• John McDonnell

Central banks court crypto controversy

There has been a radical shift in the international payments system: central banks are giving serious consideration to introducing central bank generated digital currencies.

There are two reasons for this: firstly, the prospect of the collapse of the US dollar as an international reserve currency; and secondly the fact that large banks have been making excessive profits out of creating money.

The second of these issues has led to a situation where digital platforms have created a system of digital debits and credits which operates outside the traditional payments system, which is regulated by the central banks.

At the moment the United States is in a parlous economic situation. It has issued and intends to issue $9 trillion in debt since Joe Biden was inaugurated in 2020.

So far, every central bank outside the United States has declined to buy any of the US treasury bonds. All the bonds have been bought by the central bank, the US Federal Reserve. This has been achieved by printing additional money.

Recently, when the US government made a bond issue, the market discounted the dollar value of the three-year bonds, increasing the money the US government would have to pay to redeem its debt. Apart from this, the fact that central banks are not prepared to hold dollar-denominated bonds as part of their assets has weakened confidence in the dollar as a reserve currency. This has been exacerbated by the threat of inflation, which will reduce the value of the US dollar. As a consequence, there has been a flight from dollars and into cryptocurrencies as a hedge against inflation.

There are two types of cryptocurrencies, those that are contemplated by the central banks and those that have been created outside the formal payments system. Importantly, central bank digital currencies (CBDCs) should not be confused with cryptocurrencies, such as Bitcoin, which are digital tokens created by a distributed network or blockchain using cryptographic tools.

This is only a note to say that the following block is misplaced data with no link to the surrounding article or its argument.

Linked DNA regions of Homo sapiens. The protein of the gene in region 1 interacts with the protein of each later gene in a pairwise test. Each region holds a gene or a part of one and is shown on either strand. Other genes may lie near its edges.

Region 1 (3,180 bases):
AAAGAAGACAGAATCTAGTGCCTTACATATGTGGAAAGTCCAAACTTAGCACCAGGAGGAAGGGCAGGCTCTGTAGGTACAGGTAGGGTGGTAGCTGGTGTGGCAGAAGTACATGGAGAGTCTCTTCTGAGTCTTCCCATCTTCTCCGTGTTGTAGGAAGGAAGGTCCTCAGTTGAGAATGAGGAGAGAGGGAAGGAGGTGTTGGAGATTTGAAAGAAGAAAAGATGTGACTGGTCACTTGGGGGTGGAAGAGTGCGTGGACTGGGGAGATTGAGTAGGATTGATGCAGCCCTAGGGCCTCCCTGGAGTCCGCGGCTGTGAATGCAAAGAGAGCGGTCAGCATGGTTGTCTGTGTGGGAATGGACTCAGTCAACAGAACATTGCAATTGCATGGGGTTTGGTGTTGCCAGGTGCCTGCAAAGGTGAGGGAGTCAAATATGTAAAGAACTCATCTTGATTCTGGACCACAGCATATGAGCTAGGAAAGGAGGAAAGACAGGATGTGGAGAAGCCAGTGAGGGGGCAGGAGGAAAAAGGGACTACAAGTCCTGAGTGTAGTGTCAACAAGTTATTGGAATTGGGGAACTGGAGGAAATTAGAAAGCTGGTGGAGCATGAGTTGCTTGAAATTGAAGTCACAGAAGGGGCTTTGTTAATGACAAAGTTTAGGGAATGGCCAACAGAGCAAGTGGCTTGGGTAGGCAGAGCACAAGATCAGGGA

While cryptocurrencies are decentralised, CBDCs are centralised; while cryptocurrencies offer anonymity, CBDCs would allow central banks to know exactly who holds what. While cryptocurrencies are generally created using blockchain, CBDCs would likely run on different technological platforms.

The key question is how CBDCs should be regulated. At the moment commercial banks are allowed to create money by raising debt which they lend to their customers. Mostly, these are paper or digital transactions without the movement of real money, but the banks are required to maintain a prudential level of real assets to back up the loans on issue. Without this, depositors would pull out their deposits. The central banks determine this level of asset backing.

However, CBDCs would be issued by the central banks and would have to be supported by the banks themselves. In other words, the buck will stop with the government.

There will therefore be a temptation for governments to issue large amounts of cryptocurrencies to meet their economic policy objectives. This runs the risk of debauching the international payments system, creating a situation where exporters decline to accept payments in what they consider dodgy money. Without the dollar as a reserve currency, the whole trade and investment system in the west could breakdown.

On the other hand, China is issuing its own cryptocurrency and could come to dominate the international trade and payments system, if that becomes the world’s reserve currency.